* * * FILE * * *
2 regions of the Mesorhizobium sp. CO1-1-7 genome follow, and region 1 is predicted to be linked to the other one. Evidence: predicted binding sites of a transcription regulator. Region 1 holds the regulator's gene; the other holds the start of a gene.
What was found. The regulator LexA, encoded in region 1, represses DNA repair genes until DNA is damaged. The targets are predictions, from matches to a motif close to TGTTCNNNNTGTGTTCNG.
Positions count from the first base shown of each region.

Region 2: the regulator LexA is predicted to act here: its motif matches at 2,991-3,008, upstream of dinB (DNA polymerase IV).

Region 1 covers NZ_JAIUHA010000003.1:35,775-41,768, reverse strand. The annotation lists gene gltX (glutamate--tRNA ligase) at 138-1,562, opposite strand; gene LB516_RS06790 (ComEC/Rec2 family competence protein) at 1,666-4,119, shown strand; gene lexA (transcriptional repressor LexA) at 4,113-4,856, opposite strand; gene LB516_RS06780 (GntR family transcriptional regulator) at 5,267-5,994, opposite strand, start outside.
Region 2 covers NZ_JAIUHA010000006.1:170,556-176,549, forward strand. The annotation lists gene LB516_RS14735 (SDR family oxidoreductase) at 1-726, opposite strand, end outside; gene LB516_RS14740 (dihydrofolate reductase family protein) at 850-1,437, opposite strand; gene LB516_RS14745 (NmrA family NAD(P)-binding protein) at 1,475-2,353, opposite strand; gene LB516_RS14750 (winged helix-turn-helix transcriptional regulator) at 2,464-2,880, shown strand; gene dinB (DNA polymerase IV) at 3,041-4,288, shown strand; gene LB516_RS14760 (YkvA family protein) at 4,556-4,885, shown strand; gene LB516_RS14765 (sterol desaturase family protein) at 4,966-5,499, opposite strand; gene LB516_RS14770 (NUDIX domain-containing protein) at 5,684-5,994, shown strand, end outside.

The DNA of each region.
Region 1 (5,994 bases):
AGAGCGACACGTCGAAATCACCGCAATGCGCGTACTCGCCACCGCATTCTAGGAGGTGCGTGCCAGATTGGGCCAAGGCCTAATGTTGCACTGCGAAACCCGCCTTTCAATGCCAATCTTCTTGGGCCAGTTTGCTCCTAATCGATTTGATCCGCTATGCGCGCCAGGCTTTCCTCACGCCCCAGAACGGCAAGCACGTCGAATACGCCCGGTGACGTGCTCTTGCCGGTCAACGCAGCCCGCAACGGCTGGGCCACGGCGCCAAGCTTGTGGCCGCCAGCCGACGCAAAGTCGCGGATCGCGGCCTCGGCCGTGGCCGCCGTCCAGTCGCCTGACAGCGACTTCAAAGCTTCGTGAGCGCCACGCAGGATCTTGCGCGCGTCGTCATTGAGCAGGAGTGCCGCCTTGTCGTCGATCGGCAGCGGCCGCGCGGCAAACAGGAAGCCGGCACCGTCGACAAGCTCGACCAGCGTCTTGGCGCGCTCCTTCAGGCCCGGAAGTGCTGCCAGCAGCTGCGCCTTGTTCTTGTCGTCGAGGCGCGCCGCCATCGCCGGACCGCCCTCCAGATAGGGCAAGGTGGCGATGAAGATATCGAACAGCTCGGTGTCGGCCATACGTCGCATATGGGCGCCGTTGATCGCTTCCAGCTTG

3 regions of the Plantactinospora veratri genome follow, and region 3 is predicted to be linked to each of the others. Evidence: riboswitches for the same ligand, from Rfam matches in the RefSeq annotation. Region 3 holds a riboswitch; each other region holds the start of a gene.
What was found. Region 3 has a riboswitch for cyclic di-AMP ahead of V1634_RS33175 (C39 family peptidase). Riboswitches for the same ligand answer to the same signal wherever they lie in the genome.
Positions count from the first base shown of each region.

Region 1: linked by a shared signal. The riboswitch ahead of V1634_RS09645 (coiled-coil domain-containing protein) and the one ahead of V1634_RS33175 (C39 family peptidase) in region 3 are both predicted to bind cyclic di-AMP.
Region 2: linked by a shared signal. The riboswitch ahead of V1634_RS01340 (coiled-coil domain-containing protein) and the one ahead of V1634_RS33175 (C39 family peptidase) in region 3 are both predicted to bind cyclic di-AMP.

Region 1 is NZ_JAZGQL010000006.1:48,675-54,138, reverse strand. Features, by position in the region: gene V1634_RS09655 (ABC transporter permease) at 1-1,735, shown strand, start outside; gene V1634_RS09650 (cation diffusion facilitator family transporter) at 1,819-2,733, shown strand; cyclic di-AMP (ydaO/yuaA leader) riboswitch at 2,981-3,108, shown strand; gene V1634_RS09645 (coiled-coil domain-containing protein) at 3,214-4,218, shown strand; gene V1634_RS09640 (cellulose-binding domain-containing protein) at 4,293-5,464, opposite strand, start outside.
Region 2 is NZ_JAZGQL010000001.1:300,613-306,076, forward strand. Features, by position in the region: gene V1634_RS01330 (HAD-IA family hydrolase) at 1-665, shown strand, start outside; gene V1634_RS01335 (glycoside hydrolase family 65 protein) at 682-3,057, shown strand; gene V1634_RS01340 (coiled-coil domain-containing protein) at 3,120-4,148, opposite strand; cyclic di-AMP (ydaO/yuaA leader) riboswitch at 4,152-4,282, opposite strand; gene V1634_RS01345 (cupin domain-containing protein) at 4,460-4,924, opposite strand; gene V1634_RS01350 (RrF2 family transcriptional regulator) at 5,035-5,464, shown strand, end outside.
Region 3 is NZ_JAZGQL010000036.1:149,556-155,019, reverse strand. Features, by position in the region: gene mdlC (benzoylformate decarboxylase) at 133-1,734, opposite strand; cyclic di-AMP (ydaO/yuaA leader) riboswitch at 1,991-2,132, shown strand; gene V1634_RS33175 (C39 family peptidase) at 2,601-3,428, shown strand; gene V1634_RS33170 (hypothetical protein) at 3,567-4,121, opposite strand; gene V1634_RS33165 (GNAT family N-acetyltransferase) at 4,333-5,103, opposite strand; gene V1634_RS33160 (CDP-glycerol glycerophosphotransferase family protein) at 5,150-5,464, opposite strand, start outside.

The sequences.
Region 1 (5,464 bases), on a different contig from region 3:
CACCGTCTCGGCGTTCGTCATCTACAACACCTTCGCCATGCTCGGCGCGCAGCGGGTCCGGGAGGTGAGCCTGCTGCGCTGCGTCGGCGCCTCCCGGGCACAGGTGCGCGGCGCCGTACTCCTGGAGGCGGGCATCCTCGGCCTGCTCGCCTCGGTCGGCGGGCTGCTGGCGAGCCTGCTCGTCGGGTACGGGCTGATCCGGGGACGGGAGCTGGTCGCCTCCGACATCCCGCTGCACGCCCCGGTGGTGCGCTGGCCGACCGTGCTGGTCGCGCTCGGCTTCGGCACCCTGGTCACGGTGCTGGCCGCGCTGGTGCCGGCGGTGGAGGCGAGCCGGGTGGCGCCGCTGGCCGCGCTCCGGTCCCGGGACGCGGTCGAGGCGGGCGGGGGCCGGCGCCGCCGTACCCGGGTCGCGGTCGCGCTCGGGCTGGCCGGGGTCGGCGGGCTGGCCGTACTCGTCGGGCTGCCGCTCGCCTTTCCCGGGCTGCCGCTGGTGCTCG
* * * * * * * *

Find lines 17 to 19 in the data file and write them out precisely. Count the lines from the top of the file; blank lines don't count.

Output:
Region 3 is NZ_JAZGQL010000036.1:149,556-155,019, reverse strand. Features, by position in the region: gene mdlC (benzoylformate decarboxylase) at 133-1,734, opposite strand; cyclic di-AMP (ydaO/yuaA leader) riboswitch at 1,991-2,132, shown strand; gene V1634_RS33175 (C39 family peptidase) at 2,601-3,428, shown strand; gene V1634_RS33170 (hypothetical protein) at 3,567-4,121, opposite strand; gene V1634_RS33165 (GNAT family N-acetyltransferase) at 4,333-5,103, opposite strand; gene V1634_RS33160 (CDP-glycerol glycerophosphotransferase family protein) at 5,150-5,464, opposite strand, start outside.

The sequences.
Region 1 (5,464 bases), on a different contig from region 3: